Felony charges have be filed against the man suspected of drawing two swastikas on Millersville University’s campus on Monday.
On Thursday, University President Dr. Daniel A. Wubah said the school had recently discovered swastikas drawn in an elevator and a sidewalk at a residence hall.
Ethan Rosencrans, 20, of Harrisburg, who is not a student at the university, has been charged with one count of institutional vandalism in connection to the incident, according to Millersville University Police.
Investigators consulted the university’s security camera system to identify Rosencrans as a suspect, according to a criminal complaint affidavit. He was seen walking with two other suspects outside the East Village Suites, where the swastikas were discovered, at about 5:25 a.m. on October 30.
Rosencrans is seen on-camera bending down and drawing on the sidewalk in front of the residence hall. He and the other subjects were later seen boarding the East Village Suites elevator where the second swastika was found, according to the complaint.
He admitted to drawing the swastikas in an interview with police, the complaint states. Rosencrans allegedly said he did not intend to attack the Jewish community, but understood the impact of his actions and apologized, according to the complaint.
The President of Ville Hillel, an on campus Jewish community, says the symbol is offensive no matter the intention. She asked not to be named.
“It’s uncomfortable to walk into your building that you live in and see some sort of symbol that people can take as very hateful,” she said. “It’s something that I don’t expect to see again and I hope not to see again.”
She says she hopes the incident was an immature mistake and not a reaction to the conflict in Israel.
“I’m assuming that whoever put these symbols up wasn’t doing it out of spite or hate,” the MU senior said. “I think it was honestly just ignorance.”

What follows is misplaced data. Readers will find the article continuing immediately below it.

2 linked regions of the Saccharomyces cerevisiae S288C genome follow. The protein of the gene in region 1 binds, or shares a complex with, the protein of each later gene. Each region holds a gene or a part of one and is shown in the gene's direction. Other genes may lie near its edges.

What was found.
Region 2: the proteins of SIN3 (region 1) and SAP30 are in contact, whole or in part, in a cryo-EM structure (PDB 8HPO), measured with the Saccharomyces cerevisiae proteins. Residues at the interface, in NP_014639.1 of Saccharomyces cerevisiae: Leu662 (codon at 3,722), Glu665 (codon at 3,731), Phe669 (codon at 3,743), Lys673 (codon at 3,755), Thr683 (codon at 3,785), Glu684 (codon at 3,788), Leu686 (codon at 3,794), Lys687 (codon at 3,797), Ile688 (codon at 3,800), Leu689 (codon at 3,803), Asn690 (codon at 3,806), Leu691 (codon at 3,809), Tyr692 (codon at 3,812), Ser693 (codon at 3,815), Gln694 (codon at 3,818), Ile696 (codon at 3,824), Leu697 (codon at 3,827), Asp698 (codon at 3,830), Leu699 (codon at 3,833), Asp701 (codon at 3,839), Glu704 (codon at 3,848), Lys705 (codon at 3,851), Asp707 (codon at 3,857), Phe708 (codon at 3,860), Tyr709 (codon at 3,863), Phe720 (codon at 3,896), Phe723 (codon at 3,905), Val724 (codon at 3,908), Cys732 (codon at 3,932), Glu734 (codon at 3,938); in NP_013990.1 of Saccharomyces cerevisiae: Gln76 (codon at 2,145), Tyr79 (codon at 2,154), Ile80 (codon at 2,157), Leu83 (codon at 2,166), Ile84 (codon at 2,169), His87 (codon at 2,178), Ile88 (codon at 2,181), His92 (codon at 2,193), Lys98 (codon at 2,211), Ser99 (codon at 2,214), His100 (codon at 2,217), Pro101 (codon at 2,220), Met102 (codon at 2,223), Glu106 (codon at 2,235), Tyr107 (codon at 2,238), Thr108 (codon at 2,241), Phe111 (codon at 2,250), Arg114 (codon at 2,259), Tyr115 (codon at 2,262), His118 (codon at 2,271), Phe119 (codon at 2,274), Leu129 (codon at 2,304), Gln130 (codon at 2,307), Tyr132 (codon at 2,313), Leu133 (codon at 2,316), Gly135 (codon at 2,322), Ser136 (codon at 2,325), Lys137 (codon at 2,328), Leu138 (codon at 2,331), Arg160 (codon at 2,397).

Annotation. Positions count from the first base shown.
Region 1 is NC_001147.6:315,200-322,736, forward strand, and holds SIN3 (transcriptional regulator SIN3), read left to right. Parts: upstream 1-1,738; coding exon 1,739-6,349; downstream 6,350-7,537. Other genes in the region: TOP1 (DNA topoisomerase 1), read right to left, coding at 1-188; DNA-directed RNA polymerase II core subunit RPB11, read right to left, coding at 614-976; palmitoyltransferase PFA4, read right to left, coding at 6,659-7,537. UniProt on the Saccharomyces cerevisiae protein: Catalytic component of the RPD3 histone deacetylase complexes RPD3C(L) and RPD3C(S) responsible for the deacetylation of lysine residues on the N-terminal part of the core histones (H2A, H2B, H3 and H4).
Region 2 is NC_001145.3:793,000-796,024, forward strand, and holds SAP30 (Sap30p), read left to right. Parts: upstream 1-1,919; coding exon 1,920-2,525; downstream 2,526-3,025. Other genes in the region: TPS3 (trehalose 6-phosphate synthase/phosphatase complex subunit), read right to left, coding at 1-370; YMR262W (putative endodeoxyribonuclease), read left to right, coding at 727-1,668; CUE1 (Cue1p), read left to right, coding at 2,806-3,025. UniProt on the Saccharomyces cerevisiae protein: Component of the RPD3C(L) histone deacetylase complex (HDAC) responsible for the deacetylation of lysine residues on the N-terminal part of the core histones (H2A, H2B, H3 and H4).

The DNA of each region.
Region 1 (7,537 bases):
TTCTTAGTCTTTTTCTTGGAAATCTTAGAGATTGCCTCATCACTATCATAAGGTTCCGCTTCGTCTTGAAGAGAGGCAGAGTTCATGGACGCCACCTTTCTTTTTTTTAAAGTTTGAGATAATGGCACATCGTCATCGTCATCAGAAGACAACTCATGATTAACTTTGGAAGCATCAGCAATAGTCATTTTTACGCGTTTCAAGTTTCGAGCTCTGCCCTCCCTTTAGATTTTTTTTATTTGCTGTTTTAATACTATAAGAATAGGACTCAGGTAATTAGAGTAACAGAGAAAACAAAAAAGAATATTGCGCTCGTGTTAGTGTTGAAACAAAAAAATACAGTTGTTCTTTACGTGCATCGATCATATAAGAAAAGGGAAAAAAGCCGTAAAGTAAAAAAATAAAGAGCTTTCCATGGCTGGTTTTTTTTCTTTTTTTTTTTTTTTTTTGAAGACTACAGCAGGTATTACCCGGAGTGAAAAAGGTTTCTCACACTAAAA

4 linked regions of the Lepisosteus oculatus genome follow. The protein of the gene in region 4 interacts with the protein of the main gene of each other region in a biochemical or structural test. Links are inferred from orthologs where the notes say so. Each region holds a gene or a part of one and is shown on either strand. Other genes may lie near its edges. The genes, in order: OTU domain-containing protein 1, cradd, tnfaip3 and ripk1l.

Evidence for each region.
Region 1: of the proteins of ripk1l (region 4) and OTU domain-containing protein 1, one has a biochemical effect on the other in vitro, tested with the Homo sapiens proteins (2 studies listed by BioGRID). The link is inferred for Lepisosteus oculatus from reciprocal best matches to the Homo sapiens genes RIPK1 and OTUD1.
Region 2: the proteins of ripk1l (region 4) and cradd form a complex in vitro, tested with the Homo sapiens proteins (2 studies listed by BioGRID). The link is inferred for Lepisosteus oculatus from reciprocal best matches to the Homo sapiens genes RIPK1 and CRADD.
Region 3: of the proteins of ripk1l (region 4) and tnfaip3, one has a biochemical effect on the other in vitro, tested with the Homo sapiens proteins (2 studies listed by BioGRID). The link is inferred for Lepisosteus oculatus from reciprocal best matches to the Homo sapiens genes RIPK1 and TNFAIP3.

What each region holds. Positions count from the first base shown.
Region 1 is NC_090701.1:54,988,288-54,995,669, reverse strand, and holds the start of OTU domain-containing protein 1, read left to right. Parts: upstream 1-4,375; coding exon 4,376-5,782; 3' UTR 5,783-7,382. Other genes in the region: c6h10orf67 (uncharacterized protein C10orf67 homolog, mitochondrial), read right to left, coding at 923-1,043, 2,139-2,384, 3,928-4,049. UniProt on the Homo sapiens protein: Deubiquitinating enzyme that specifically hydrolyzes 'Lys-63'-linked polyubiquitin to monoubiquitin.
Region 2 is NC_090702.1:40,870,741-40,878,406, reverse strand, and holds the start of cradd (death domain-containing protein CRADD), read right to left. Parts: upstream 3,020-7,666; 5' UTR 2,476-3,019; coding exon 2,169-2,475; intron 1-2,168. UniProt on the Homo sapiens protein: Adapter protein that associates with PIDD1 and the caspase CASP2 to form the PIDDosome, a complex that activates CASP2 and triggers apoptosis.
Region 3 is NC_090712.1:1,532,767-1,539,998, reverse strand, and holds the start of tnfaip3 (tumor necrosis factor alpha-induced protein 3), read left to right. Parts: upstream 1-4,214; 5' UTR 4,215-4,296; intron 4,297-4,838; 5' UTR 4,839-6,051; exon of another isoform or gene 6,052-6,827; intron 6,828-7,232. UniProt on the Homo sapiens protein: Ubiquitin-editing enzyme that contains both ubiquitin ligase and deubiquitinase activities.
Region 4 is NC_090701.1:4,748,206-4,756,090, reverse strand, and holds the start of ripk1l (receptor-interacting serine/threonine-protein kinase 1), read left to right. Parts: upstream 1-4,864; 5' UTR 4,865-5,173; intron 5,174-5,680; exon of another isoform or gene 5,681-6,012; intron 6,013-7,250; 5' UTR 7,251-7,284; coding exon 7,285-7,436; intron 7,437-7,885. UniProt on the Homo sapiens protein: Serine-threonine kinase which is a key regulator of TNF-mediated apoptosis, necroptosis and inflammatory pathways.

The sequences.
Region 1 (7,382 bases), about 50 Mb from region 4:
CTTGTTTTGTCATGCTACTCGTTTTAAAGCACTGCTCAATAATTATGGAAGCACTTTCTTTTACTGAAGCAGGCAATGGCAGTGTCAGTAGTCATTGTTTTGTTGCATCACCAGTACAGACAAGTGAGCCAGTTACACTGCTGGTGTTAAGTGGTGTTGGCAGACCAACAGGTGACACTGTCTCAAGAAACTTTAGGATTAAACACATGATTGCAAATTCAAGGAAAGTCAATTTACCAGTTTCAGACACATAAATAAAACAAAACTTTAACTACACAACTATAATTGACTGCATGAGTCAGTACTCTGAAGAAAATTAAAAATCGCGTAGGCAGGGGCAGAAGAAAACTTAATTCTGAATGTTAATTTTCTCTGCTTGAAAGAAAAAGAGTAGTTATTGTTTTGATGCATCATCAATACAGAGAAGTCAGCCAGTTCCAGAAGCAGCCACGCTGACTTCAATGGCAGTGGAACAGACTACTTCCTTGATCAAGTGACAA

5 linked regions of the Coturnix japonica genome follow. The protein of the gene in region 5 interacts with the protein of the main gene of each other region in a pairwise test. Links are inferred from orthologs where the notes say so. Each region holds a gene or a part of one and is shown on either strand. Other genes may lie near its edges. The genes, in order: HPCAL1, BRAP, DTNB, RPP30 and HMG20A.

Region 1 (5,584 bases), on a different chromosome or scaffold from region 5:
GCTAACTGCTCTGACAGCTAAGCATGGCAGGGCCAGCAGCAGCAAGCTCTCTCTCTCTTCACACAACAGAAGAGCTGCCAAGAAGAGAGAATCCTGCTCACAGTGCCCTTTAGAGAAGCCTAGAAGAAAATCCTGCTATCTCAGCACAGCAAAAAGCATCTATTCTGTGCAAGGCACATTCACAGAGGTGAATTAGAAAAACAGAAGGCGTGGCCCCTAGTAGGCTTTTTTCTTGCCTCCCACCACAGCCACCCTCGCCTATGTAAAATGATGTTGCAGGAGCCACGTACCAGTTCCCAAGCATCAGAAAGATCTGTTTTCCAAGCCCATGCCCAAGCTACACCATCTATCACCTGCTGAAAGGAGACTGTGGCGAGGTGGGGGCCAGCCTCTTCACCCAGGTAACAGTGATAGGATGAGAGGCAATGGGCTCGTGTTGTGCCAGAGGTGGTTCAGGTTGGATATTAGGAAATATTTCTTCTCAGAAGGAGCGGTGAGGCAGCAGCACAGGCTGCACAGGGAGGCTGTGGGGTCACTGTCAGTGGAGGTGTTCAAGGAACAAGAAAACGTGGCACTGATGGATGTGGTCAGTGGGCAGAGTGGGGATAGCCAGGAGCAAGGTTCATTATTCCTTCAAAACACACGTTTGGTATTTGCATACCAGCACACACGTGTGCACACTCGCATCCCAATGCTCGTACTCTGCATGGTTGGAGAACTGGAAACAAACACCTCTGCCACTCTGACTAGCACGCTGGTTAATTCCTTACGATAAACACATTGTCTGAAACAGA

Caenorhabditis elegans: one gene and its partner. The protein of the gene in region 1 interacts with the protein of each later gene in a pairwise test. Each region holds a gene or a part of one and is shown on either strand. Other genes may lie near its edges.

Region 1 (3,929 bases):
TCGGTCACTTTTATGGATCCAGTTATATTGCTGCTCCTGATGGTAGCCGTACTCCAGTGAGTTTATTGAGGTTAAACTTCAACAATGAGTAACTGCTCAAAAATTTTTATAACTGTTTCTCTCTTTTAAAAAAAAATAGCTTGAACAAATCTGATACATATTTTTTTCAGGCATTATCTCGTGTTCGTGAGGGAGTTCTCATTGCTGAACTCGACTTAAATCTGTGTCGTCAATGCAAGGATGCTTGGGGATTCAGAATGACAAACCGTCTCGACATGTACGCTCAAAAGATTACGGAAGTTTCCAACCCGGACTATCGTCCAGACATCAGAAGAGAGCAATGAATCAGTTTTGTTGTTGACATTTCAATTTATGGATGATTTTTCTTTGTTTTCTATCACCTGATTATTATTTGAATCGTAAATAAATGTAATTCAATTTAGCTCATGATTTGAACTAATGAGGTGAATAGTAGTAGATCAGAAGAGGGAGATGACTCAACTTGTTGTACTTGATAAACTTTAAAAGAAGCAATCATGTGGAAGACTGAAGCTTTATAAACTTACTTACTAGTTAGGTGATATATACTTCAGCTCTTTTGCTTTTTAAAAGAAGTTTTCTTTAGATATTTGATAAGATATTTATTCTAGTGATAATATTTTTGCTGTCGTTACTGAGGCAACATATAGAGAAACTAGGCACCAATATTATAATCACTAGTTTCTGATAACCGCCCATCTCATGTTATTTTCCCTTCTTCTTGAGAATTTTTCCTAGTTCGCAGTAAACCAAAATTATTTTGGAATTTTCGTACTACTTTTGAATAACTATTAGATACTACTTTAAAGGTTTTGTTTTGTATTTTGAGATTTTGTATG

MU junior Lee Berman says antisemitism nationwide elevates concerns.
“It does spark fears within the community of more violent events happening,” Berman said.
He also emphasizes the importance of dialogue and discussion.
“I think just trying to find out more about another group that you don’t know much about or that you have different viewpoints to is always going to be important to loosening some tension in the world,” Berman said.
Other MU students called the actions inappropriate and inexcusable.
“People are 18, 19, even 25 going here and these unacceptable things are happening,” sophomore Owen Hoffman said. “People are talking about how that shouldn’t be happening here. That’s embarrassing.”
Ville Hillel’s President hopes this matter can serve as a teaching moment.
“You know people do things without thinking,” she said. “This is a learning opportunity.”
Both she and Berman say they still feel safe in the community and were pleased with the Millersville’s quick response.
In a message to students and staff on Nov. 2, Wubah said the graffiti has already been removed and no other incidents of a similar nature have been reported on the campus.
However, a similar incident was reported at Bucknell University in Union County this week.
“At Millersville University, we condemn and do not allow any acts of hate, bigotry and discrimination in our community,” Wubah said in a statement. “Such behaviors do not align with or reflect our EPPIIC (Exploration, Professionalism, Public Mission, Inclusion, Integrity, and Compassion) values. The campus community needs to be united in our stand against hate. Any form of intolerance or hatred is antithetical to our EPPIIC values and our mission.
“Our EPPIIC values – particularly inclusion and public mission – are our guiding principles. We are committed to creating a diverse campus environment free from harassment and discrimination.”
Wubah called on students and staff to remain vigilant and to promptly report any similar incidents to campus police or through the LiveSafe App.
The university is also offering counseling services to anyone impacted by the incident at the MU Counseling Center, which will have walk-in hours from 1 p.m. to 3 p.m. on Friday and again Monday-Friday of next week, Wubah said.